If you type ‘lesson plan’ into your favorite search engine, you will find literally hundreds of different lesson plan formats. Such a wide range of formats illustrates that there is no fixed or perfect way to plan a lesson.
In our day-to-day teaching, most of us will not produce an extensive and detailed lesson plan. We know that by writing out a full plan we can address problems and inconsistencies that we would not otherwise see. However, in most cases this simply is not practical. Having said this, the lack of a physical plan does not mean that we avoid the process of lesson planning.
Considering the importance of lesson planning and the frequent time constraints which compromise the process, the question is, how can we create effective lessons under these conditions?
1. Generic lesson templates
When I am under pressure to produce a lesson I have a number of generic lesson templates which enable me to create a functioning lesson very quickly. An example of a reading comprehension lesson template is:
- pre-teach vocabulary
- predicting answers to comprehension questions
- read aloud in groups
- students discuss and check answers – then as whole class
- students write comprehension questions for others to answer
- activity on grammar/lexis in text
Such a lesson might not be very original, but from this I can start to adapt and improve.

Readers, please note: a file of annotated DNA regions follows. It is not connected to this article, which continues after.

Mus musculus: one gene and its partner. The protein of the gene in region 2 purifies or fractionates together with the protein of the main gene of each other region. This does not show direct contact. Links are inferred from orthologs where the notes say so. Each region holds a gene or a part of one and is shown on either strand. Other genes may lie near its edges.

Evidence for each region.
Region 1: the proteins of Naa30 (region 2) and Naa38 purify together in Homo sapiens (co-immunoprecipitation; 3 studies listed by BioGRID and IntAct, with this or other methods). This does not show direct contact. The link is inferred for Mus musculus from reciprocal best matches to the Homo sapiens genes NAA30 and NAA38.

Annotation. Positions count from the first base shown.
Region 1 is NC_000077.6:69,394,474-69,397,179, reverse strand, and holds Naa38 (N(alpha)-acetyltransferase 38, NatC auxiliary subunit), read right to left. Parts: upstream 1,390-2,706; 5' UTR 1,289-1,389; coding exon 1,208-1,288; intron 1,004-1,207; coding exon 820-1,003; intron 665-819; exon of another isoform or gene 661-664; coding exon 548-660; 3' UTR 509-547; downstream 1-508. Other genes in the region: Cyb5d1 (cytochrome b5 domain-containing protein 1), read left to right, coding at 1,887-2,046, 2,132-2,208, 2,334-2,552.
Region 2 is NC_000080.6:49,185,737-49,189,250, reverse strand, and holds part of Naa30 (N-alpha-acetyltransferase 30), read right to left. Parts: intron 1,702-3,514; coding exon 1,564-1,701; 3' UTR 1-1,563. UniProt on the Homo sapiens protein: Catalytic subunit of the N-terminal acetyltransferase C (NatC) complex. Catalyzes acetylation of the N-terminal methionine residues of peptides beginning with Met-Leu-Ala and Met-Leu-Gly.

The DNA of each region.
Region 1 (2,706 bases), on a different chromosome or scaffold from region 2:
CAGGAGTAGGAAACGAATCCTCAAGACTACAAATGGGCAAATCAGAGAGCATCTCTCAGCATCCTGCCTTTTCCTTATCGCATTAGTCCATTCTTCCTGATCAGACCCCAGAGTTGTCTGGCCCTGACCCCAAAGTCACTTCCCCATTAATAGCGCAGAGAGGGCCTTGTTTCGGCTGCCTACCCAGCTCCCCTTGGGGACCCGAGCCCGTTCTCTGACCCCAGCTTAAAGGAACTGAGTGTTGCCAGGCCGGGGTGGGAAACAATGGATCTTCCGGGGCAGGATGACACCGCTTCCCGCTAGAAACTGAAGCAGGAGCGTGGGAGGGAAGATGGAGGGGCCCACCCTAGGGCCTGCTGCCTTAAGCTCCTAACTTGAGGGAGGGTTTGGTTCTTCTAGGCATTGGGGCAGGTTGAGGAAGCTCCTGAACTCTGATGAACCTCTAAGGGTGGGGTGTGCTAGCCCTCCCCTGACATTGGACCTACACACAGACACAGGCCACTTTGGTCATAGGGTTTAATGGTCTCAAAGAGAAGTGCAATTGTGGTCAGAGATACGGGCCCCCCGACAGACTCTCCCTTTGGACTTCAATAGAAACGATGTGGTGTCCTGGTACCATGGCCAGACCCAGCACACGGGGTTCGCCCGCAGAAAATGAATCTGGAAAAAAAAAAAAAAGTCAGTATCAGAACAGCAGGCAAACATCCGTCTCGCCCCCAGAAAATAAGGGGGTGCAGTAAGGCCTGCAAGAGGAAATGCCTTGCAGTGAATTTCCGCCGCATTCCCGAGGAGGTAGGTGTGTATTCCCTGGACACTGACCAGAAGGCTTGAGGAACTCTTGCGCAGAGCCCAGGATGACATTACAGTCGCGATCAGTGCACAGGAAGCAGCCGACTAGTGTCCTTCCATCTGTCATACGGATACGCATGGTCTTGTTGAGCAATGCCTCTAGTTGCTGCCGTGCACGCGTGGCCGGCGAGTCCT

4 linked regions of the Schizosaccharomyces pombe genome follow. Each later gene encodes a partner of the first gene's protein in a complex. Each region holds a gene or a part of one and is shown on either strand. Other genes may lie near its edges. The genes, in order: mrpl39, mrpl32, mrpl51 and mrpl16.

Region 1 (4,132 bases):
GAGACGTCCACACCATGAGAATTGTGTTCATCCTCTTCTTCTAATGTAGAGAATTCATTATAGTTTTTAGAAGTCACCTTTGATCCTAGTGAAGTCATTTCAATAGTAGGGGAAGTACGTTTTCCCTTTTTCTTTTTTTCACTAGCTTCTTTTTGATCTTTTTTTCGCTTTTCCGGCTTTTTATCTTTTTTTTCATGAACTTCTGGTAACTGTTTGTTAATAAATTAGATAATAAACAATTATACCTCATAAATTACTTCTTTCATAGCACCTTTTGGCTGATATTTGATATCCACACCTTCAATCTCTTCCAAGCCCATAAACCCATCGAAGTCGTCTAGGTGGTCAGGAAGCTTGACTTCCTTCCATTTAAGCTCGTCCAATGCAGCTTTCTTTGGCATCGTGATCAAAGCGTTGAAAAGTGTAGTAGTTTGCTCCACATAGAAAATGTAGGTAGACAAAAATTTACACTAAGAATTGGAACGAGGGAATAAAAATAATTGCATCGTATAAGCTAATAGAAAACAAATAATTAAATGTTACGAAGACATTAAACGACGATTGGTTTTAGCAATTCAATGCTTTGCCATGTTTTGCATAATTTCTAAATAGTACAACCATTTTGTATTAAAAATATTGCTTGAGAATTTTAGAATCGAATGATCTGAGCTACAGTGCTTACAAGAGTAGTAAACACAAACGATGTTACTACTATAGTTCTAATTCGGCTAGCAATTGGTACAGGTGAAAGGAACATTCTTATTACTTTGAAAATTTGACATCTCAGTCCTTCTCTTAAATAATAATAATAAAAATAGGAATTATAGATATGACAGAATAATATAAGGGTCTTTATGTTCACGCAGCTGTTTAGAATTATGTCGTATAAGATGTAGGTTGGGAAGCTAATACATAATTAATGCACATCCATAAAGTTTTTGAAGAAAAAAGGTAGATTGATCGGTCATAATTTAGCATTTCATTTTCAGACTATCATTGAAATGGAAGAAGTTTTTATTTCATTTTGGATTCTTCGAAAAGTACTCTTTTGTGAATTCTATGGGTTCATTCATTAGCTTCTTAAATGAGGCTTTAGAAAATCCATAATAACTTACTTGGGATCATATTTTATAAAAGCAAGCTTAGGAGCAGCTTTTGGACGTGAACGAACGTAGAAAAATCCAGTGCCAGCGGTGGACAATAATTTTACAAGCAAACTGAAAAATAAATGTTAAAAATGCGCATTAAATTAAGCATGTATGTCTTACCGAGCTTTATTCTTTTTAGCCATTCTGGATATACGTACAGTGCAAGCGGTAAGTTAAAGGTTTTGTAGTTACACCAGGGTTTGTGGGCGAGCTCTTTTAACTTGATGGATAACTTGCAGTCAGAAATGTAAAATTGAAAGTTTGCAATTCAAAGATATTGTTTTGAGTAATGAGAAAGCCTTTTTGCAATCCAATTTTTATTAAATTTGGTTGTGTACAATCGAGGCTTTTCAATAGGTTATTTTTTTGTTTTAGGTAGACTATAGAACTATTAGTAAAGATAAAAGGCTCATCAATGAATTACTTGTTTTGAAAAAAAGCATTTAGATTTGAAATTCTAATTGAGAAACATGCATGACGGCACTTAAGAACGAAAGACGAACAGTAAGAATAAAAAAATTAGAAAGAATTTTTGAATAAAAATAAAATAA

2. Regular beats
I have so often seen lessons from in-service teacher training courses where there is a good rhythm at the beginning but the rest of the lesson becomes a long string of activities with nothing to hold the students’ attention. The trick is to make sure there are ‘beats’ spaced evenly throughout the lesson every 10 minutes or so where students have to change the mode of working. This could be through moving in some way, interacting differently or a friendly challenge.
3. Plan from the middle or the end
A common approach that teachers take is to plan the lesson in a linear manner starting at the beginning. A more effective way is to start maybe with a text or a speaking activity that might come in the middle or end of the lesson and then build backwards from that. This tends to create a more coherent lesson.
4. Build in flexibility at the end of the lesson
This is something I had to learn the hard way. The fear of running out of activities at the end of class meant that I would spend longer on the earlier activities and then rush through the later ones. One solution to this is to design the last two activities in such a way that they can be expanded out to 20 minutes or squashed down to three or four minutes without any sense of compromise. This means that you can spend the necessary time on the earlier activities without that nagging fear of being left with dead time at the end.
These are just some of the tips and strategies we will be exploring in this webinar. We’ll also be looking at anticipating problems, getting your procedures and instructions right, dealing with fast finishers, among other things.
Philip Haines moved to Mexico from England in 1995, and currently works as the Senior Academic Consultant for Oxford University Press Mexico. He has spoken internationally in three continents and nationally in every state in Mexico. Philip is the author/co-author of several ELT series published in Mexico.